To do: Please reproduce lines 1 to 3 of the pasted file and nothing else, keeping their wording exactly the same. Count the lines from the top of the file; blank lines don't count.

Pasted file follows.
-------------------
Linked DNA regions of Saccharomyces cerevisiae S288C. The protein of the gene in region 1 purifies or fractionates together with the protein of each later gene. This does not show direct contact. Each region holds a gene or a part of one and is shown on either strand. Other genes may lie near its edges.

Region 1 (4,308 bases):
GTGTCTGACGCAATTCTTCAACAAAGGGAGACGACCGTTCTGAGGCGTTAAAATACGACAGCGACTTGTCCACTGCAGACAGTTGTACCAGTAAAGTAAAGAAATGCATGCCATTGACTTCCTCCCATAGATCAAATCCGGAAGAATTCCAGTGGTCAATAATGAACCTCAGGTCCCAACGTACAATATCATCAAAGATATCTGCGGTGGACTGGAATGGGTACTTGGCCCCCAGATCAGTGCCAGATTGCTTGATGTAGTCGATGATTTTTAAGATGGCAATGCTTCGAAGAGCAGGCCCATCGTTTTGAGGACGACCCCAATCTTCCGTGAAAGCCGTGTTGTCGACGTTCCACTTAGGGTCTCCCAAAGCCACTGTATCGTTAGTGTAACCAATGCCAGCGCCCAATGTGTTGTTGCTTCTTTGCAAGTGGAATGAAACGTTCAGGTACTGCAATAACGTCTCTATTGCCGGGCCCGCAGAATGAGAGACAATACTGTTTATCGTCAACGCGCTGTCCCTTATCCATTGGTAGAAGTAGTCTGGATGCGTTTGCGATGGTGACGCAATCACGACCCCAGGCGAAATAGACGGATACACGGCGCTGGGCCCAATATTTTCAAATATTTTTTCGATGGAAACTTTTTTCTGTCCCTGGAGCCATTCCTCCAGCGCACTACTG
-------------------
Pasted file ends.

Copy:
Linked DNA regions of Saccharomyces cerevisiae S288C. The protein of the gene in region 1 purifies or fractionates together with the protein of each later gene. This does not show direct contact. Each region holds a gene or a part of one and is shown on either strand. Other genes may lie near its edges.

Region 1 (4,308 bases):
GTGTCTGACGCAATTCTTCAACAAAGGGAGACGACCGTTCTGAGGCGTTAAAATACGACAGCGACTTGTCCACTGCAGACAGTTGTACCAGTAAAGTAAAGAAATGCATGCCATTGACTTCCTCCCATAGATCAAATCCGGAAGAATTCCAGTGGTCAATAATGAACCTCAGGTCCCAACGTACAATATCATCAAAGATATCTGCGGTGGACTGGAATGGGTACTTGGCCCCCAGATCAGTGCCAGATTGCTTGATGTAGTCGATGATTTTTAAGATGGCAATGCTTCGAAGAGCAGGCCCATCGTTTTGAGGACGACCCCAATCTTCCGTGAAAGCCGTGTTGTCGACGTTCCACTTAGGGTCTCCCAAAGCCACTGTATCGTTAGTGTAACCAATGCCAGCGCCCAATGTGTTGTTGCTTCTTTGCAAGTGGAATGAAACGTTCAGGTACTGCAATAACGTCTCTATTGCCGGGCCCGCAGAATGAGAGACAATACTGTTTATCGTCAACGCGCTGTCCCTTATCCATTGGTAGAAGTAGTCTGGATGCGTTTGCGATGGTGACGCAATCACGACCCCAGGCGAAATAGACGGATACACGGCGCTGGGCCCAATATTTTCAAATATTTTTTCGATGGAAACTTTTTTCTGTCCCTGGAGCCATTCCTCCAGCGCACTACTG